Andrefouet S.,Institute Of Recherche Pour Le Developpement | Bruckner A.,The Khaled bin Sultan Living Ocean Foundation | Chabran L.,Institute Of Recherche Pour Le Developpement | Campanozzi-Tarahu J.,Direction des Ressources Marines et Minieres | And 2 more authors.
Ocean and Coastal Management | Year: 2014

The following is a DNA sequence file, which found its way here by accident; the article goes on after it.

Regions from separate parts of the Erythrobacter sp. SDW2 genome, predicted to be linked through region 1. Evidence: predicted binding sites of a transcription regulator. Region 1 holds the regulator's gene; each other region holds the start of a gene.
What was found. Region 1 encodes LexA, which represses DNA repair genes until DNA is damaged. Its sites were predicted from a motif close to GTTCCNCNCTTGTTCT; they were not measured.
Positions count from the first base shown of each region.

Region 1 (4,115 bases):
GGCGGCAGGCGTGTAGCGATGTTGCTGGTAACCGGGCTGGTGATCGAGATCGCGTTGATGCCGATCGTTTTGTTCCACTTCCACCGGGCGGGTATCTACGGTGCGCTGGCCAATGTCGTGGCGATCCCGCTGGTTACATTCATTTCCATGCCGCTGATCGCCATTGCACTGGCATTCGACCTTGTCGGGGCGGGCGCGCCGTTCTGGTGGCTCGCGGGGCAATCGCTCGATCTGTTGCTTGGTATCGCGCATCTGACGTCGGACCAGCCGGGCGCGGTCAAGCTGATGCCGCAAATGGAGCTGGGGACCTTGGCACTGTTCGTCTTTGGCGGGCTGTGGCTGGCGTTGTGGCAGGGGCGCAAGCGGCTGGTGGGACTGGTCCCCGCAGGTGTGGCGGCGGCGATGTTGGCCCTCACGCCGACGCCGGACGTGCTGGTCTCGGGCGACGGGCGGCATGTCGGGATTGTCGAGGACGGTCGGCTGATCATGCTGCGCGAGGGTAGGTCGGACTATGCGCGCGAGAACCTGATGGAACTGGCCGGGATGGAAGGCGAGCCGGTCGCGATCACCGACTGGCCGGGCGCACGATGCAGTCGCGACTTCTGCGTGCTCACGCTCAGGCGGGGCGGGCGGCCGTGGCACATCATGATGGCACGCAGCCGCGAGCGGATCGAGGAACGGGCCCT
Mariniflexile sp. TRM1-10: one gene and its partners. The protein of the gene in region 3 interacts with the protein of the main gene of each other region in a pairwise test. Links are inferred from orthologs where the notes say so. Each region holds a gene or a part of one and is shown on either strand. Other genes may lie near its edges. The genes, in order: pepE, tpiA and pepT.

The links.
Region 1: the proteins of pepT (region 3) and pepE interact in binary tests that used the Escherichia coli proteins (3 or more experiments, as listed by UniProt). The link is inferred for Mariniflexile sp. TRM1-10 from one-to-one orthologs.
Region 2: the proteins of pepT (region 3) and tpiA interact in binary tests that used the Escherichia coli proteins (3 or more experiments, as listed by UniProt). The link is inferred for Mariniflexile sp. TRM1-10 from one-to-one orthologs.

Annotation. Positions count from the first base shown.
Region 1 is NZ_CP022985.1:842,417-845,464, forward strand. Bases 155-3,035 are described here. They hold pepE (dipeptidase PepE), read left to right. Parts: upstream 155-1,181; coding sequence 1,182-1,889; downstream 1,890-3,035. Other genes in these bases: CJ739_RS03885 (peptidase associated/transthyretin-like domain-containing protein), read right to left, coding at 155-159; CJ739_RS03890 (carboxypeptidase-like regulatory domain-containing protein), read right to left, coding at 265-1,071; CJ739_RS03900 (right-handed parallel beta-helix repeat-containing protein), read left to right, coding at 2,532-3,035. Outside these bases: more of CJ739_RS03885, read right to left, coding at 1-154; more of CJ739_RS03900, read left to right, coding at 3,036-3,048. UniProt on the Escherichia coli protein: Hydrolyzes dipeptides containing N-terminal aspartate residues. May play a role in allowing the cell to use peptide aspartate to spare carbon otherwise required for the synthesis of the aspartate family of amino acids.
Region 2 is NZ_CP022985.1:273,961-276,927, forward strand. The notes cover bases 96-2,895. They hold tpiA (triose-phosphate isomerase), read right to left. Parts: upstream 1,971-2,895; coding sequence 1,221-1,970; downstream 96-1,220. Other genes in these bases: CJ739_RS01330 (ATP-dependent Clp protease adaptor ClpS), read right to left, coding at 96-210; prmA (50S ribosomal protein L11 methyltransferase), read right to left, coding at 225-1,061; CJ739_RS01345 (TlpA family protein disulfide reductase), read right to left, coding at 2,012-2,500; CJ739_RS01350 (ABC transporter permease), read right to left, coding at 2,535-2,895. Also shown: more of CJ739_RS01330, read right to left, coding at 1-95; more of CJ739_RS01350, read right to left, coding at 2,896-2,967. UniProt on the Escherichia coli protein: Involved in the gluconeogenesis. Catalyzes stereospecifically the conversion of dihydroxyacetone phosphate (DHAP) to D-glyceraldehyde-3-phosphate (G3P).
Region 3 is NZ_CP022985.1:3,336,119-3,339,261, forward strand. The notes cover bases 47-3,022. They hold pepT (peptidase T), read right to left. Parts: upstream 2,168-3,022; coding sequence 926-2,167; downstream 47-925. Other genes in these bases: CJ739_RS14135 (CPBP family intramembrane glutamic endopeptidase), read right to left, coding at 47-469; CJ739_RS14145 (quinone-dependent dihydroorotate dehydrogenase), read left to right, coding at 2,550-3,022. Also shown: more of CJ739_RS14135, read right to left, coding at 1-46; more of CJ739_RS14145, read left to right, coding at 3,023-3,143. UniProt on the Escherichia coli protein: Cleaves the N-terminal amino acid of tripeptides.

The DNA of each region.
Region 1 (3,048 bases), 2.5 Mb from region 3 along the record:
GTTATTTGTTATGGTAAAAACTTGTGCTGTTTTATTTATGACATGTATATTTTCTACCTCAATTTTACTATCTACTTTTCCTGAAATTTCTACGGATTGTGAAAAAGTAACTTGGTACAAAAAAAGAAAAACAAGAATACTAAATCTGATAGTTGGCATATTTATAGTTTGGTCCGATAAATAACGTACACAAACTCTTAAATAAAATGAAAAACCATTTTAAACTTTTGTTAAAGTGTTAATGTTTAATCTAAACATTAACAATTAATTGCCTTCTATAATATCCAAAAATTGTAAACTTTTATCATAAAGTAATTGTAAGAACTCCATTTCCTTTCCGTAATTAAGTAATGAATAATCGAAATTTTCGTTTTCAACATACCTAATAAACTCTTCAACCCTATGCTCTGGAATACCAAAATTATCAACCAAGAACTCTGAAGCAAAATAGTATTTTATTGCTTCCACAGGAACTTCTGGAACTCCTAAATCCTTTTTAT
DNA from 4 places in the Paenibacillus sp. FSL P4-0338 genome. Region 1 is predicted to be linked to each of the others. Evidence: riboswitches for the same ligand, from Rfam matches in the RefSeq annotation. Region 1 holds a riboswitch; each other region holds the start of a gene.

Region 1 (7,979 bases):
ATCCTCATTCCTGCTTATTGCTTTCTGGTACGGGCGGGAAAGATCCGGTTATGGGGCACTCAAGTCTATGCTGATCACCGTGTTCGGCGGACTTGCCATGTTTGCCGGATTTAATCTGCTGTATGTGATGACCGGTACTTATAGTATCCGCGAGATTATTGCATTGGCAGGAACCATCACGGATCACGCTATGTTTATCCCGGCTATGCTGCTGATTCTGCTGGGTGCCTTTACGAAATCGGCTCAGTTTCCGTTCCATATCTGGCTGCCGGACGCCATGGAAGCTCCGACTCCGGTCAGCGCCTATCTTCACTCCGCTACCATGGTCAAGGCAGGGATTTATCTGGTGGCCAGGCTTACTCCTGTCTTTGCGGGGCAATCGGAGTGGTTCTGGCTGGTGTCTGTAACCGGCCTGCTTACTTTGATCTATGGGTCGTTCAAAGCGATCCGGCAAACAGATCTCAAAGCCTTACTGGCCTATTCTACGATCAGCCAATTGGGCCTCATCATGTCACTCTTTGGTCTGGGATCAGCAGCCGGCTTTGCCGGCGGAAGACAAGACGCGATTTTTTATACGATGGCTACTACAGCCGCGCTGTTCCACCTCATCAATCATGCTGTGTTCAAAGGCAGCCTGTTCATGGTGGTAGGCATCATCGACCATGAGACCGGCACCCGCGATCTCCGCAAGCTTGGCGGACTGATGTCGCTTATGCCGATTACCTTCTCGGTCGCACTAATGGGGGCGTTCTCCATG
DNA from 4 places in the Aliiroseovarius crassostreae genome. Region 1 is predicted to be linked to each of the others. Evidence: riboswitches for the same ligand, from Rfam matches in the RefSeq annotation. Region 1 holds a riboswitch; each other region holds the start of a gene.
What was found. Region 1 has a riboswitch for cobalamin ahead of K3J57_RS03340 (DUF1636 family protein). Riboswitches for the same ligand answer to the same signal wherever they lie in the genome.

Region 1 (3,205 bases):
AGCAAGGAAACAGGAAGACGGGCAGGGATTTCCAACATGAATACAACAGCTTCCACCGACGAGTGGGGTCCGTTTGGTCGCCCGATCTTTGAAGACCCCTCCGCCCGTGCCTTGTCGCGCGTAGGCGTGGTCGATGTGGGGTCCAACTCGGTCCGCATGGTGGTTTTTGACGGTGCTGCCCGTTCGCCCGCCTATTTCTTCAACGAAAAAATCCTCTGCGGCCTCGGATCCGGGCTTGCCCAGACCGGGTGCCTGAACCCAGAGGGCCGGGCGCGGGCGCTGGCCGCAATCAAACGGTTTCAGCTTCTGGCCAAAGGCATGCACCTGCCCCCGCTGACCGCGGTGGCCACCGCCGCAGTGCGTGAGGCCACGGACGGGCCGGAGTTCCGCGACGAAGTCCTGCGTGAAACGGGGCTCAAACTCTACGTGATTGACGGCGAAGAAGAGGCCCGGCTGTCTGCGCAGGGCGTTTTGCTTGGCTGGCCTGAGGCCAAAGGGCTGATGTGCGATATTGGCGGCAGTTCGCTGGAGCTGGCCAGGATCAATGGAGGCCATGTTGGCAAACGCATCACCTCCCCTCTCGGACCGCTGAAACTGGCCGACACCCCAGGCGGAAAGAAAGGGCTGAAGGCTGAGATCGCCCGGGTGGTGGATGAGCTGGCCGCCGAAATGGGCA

In 1967, 42 specimens of the green gastropod snail Turbo marmoratus (Linnaeus 1758) from Vanuatu were introduced in one single Tahiti reef, in French Polynesia. The population has been since protected to maximize its chance of spreading, to eventually provide an additional resource for local fishermen. After 45 years of natural dispersal and controlled transfers throughout Society, Tuamotu and Gambier Archipelago, we investigated the population status on 23 different islands and atolls. T.marmoratus failed to colonize Tuamotu and Gambier archipelagos, and Society western atolls. Conversely, it successfully established on the forereefs of all other Society islands and atolls. Densities were the highest on the windward side of Raiatea-Tahaa Islands, with up to 180 individuals per hectare. The observed densities and preliminary extrapolated stock for these two islands justify the rotational opening of the fishery, although additional local investigations on the biology of the species would be useful. The influence of this alien species on the ecology of local reefs remains unknown. © 2014 Institute of Rock and Soil Mechanics, Chinese Academy of Sciences. Source